But let’s also remember that Jesus took on the offense of sinners in His striving against sin. Just as it is compassionate to love people right where they are, it’s equally compassionate to tell people the truth wrapped in love.

God’s love for us doesn’t mean He affirms when we say, “That’s just who I am.” If so, why did Jesus bother with the cross? The cross levels the spiritual playing field of the world. As we embrace the cross, we die to an old life and emerge into a new one through the resurrection. God’s love is transformative.

Still, there are commandments, statutes and various paths of life that have consequences, and we face a serious eternal crisis without Christ’s sacrifice on the cross. Sin is real, and God doesn’t hide from that reality, nor does He hide us from it.

This means we must have courage and be willing to take hits for an unpopular message. Lives and eternities are at stake. As it concerns Anna and Jill, the Holy Spirit urged us to tell them to press into their new identity in Christ, to obey the Word with regard to their sexuality and to allow God to reorder their feelings and their relationship.

I don’t see a way around speaking the truth in love—for the sake of souls.

Influence Hearts Through Understanding

To speak with any degree of credibility about these matters with our gay, transsexual and transgender neighbors, we need to understand their perspective—as well as God’s response to those perspectives.

Many who identify themselves as gay believe that they’re “born this way.” This phrase is a foundational spiritual, legal and emotional pillar of segments of the gay community. It supports the view that homosexual acts and orientation can’t be considered sinful because an individual is born that way—with an unchangeable condition or predisposition—and has no desire to be another way, nor is his or her orientation alterable even if that person wanted to be otherwise.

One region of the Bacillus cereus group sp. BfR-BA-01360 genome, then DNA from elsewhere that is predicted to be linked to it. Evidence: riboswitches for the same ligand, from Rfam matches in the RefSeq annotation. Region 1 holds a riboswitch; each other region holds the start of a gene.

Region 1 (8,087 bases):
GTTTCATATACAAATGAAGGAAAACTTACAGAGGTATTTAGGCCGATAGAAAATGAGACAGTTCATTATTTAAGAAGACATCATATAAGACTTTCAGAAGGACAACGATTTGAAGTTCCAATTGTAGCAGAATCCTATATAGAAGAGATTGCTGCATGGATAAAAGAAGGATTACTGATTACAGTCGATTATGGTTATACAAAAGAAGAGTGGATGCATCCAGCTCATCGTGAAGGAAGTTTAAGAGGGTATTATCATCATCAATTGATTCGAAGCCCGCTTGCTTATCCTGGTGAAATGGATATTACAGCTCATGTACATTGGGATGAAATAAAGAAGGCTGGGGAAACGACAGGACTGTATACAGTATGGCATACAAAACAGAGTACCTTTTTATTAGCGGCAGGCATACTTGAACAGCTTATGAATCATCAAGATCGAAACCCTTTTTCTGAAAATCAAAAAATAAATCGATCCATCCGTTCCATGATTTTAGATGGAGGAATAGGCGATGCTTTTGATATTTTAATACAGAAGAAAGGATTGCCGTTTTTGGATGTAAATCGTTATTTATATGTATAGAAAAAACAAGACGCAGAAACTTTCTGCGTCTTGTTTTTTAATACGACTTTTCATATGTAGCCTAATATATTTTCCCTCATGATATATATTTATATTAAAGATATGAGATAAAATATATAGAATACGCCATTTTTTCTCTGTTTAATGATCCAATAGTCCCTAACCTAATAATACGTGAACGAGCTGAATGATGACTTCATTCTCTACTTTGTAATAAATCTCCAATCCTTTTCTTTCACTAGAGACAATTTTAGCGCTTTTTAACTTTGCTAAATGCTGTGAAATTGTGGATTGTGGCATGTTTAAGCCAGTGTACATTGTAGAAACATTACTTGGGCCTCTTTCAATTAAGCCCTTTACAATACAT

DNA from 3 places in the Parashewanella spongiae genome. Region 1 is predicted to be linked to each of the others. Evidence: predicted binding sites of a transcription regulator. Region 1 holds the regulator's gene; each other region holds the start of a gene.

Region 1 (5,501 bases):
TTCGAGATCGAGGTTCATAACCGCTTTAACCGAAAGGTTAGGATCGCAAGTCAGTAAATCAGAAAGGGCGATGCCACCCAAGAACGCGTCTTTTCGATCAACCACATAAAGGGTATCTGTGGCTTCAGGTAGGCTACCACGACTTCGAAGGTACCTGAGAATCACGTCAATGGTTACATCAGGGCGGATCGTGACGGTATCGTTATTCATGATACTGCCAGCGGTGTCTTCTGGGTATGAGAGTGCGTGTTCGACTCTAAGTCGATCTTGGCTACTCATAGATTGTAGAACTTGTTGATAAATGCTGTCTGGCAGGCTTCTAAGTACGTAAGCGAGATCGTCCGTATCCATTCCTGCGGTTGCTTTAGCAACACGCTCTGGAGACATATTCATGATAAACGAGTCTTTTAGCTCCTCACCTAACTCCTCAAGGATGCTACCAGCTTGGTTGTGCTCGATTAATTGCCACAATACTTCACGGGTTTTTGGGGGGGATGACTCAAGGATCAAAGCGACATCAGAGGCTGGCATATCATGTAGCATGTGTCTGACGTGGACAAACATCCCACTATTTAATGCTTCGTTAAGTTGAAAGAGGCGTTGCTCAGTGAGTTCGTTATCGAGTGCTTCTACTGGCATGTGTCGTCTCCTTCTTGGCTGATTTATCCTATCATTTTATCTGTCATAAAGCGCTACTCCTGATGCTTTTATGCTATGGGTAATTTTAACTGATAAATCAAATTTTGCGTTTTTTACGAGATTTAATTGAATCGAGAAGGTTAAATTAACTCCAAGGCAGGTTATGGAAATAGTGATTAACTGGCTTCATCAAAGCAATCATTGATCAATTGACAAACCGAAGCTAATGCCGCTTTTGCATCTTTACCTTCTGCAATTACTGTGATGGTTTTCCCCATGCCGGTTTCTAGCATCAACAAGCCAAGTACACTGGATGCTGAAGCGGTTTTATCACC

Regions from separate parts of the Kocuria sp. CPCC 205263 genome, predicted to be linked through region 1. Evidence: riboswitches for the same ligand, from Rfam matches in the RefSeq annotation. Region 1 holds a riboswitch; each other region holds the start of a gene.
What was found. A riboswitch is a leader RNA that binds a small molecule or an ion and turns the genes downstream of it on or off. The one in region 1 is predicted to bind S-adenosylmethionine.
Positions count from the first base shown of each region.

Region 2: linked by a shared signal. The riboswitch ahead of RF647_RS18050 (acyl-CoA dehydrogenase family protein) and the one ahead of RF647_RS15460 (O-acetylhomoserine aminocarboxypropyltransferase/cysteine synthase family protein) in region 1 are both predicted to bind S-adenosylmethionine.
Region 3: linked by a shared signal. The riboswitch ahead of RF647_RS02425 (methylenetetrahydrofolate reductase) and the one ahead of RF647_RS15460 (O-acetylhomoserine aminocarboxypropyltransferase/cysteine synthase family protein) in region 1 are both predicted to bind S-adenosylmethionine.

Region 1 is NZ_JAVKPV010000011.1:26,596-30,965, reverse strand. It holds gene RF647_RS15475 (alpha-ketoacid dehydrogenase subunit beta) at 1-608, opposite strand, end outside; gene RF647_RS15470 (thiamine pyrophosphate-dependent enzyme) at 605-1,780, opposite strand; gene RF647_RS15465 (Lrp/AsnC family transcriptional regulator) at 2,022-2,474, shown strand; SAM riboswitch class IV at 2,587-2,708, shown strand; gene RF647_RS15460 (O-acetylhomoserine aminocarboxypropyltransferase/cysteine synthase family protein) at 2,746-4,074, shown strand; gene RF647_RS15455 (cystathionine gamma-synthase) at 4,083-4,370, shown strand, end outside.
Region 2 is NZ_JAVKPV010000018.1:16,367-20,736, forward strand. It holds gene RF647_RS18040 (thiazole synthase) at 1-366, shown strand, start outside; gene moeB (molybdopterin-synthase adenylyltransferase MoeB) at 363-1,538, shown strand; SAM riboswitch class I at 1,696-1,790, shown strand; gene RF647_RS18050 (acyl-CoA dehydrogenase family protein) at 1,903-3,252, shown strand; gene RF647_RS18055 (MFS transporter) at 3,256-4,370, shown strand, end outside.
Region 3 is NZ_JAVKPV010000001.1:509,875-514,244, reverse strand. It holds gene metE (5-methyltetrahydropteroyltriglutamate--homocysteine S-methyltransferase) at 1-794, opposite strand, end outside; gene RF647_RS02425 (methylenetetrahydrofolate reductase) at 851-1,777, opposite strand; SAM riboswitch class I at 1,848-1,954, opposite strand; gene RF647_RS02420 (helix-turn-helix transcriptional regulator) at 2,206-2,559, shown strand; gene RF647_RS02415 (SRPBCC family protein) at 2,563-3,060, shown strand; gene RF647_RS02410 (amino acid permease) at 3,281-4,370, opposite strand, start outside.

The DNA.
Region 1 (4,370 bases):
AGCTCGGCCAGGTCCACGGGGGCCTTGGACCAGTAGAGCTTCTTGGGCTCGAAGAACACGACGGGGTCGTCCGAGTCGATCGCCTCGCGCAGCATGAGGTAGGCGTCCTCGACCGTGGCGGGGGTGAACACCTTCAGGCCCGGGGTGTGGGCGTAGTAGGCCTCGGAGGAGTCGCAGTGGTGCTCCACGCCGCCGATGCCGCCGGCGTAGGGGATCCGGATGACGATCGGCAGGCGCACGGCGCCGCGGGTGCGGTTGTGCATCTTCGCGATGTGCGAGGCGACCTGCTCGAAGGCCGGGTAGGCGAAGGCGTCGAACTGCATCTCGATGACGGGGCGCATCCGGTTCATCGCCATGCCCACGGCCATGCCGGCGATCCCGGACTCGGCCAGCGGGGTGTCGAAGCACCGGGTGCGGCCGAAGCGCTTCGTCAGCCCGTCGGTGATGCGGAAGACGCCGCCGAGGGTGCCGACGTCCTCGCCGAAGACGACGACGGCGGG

During an outreach event with my church, we talked to some gay teenagers as they waited outside a mobile AIDS testing unit on Santa Monica Boulevard in Los Angeles who couldn’t believe they weren’t “born this way.” But they opened up and revealed their hearts—which were full of pain—as we pressed into their lives. Even though they had a negative view of Christians, a few allowed us to pray for them.

I also talked to Edward, a man in our church who claimed he was a gay man, even though a Christian. “No,” I said to him. “You are a man of God, period.” Even if Edward doesn’t make godly choices in his life every time—just as any other believer—and even though he’ll find that longtime emotional patterns, conflicts and physical responses are not quickly resolved or overcome, my point was to leave the worldly definitions and conclusions behind.

No one is defined in Scripture by sexual orientation, nor is one’s sexual orientation an excuse not to obey. However a person feels he or she is born does not negate God’s design, His redemptive power or that we are all sinners one way or another. 

Additionally, feelings and desires don’t just happen. Homosexuality as a state of being—“I was born gay”—isn’t recognized in Scripture. A person’s conduct, desires and responses are the product of many factors. Some might argue that a person is inclined or predisposed in a certain direction, but that isn’t the equivalent of being born gay or the result of a gay gene or even an inevitable or unchangeable lifestyle.

No two people are born with the same emotional history or natural temperament, yet God’s Word declares that we’re all born sinners and require a Savior. Isn’t Jesus clear when He says we must be born again (John 3:3)? If someone believes he was born gay or has been attracted to the same sex from a young age, that doesn’t mean God designed those desires or that it was His intended plan. Nor does it cancel the clear promise of Scripture where Paul declares, “Such were some of you” (1 Cor. 6:11, emphasis added).

Any orientation we have toward life consists of emotional patterns gleaned from our families, memories and inherited temperament—some good, some bad, some generational, some imprinted into our very cells. However, engaging in a homosexual act requires a choice, no matter how predisposed an individual is—just like any number of other behaviors. Despite the ease with which a person falls into any sin or pattern of living (called “non-choice choices”), that predisposition still reflects a heart the Lord wants to heal, restore and forgive.

Understand Hearts Through Awareness

Lastly, we need to understand the impact that a person’s emotional, generational and spiritual history can have on their sexual orientation and identity. 

For example, Brenda was an openly gay woman who attended our church. She had claimed her homosexual orientation as a young teenager, after having been raised by a distant and critical mother and been the victim of sexual abuse. I am sure Jesus wept as her heart died. Brenda had been fighting shame and pain her whole life, rather than the fight of faith. And though pain, damage and need are not sin-related, they can develop a roaring hole in a person’s heart that can be—by choice—addressed in sinful ways.